Answers to your most frequently asked questions

Do I need an interface for GarageBand?

If you’re just starting out as a solo singer/songwriter you might be able to get away with not having an audio interface, if you’re simply just plugging a cheap microphone into the USB port.

However, if you need to include more than one performer in your recordings, an audio interface is absolutely non-negotiable.

Can I use a mixer instead of an audio interface?

Although it is possible for a mixer to be used in place of an audio interface, this is only when it has an audio interface ready built in to it.

Do I need a sound card for music production?

Many music fans invest in an audio interface as a replacement for their PC/MAC’s sound card. This is because certain sound cards don’t output as accurate a sound as you’d get from an audio interface.

However, a sound card is useful for music production because it’s insulated against the electrical interference present inside your computer’s casing.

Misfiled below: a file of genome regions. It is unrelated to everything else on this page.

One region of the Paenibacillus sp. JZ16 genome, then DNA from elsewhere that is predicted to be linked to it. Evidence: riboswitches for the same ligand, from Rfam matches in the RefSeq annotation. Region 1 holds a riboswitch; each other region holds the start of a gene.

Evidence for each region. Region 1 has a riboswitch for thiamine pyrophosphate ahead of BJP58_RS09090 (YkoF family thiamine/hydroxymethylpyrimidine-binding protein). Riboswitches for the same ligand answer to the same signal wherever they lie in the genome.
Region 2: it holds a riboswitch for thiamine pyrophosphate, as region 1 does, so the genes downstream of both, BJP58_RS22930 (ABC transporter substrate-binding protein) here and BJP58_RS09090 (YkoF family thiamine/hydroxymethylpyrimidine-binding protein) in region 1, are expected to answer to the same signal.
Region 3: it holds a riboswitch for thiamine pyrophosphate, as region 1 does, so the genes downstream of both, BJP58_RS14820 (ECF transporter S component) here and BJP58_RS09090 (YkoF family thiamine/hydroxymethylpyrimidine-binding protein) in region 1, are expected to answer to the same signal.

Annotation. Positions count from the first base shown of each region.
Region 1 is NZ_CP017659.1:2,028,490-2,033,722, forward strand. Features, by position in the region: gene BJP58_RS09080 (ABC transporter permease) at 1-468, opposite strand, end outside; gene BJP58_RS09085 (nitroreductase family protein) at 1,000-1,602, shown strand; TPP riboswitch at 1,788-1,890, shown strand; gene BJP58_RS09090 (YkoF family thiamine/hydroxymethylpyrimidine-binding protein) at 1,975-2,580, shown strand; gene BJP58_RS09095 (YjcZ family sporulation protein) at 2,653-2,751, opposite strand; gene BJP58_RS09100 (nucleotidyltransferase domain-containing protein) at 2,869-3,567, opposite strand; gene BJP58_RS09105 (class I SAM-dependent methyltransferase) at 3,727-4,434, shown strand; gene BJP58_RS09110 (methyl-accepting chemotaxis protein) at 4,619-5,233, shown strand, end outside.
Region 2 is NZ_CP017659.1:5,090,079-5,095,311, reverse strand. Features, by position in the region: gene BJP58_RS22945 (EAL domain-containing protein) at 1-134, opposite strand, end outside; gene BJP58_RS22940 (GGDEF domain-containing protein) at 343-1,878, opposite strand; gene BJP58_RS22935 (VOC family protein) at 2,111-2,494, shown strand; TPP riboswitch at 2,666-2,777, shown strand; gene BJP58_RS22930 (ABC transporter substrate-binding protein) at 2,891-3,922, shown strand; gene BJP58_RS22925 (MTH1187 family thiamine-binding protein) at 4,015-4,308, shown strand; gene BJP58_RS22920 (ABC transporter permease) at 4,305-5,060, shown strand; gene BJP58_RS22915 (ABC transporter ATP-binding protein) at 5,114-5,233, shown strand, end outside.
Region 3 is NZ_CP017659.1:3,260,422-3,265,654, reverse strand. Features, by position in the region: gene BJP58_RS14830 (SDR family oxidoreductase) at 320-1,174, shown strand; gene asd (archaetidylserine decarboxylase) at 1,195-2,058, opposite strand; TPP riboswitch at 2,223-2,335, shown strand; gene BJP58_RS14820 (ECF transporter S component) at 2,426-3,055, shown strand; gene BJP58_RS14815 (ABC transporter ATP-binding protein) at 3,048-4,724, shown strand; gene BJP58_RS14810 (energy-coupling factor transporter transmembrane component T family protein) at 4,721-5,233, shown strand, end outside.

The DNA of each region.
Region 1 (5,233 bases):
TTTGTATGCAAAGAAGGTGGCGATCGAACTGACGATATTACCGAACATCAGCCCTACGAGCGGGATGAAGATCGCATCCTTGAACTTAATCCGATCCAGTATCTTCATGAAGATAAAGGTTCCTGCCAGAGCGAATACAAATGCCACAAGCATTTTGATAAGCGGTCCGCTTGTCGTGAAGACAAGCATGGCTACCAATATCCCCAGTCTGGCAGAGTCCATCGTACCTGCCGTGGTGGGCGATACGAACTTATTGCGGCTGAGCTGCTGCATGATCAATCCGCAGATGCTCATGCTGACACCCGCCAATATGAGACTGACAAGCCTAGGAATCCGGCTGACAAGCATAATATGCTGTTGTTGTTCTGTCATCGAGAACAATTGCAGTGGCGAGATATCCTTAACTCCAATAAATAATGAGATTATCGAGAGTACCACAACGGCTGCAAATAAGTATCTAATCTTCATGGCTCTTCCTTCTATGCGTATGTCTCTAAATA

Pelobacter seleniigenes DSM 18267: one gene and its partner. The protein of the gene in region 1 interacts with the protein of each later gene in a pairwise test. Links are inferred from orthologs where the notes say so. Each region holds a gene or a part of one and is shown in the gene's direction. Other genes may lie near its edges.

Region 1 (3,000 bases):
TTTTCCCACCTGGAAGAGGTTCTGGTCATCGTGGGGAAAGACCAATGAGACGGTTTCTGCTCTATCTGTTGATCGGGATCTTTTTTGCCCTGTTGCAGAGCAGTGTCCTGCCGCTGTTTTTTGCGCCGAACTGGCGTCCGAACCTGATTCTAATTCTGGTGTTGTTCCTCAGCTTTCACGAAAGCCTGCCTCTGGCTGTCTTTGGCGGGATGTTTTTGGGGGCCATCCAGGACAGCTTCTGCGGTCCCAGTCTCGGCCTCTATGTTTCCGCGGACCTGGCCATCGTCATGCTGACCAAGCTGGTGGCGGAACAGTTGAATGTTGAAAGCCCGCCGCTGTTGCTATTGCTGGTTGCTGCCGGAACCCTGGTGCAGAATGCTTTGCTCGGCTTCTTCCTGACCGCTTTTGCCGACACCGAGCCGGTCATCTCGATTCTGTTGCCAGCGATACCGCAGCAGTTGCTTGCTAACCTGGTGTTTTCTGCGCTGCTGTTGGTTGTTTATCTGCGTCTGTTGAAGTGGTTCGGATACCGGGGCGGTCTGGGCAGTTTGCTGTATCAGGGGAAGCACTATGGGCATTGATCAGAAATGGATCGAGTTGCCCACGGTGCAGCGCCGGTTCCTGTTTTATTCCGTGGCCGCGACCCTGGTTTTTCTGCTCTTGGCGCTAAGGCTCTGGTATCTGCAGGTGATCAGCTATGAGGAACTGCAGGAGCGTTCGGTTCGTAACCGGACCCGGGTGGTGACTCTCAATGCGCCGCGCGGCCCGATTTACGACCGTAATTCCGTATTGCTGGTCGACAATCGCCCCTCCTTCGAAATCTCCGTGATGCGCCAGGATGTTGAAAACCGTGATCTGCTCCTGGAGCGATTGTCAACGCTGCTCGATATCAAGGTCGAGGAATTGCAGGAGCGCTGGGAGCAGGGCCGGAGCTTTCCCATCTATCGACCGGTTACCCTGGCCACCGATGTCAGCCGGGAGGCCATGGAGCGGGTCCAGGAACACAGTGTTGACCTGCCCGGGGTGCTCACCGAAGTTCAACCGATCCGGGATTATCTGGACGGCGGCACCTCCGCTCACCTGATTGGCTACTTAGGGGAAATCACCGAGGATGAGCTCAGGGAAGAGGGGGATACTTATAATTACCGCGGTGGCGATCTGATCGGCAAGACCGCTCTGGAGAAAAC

How do I connect an audio interface to my MAC?

Connecting your audio interface to your MAC is easy. Notably, however different models of MACs have different ports. If you take a look at Apple’s support page online, this will help you identify which ports you have and which one is which. You could use dedicated audio cables for the audio inputs and outputs, or what would be even better to hook up your audio interface with your MAC, would be to use either the Thunderbolt port and a Thunderbolt cable for its high-speed, or alternatively use a FireWire port, like the FireWire 400, or the FireWire 800, and the corresponding cable.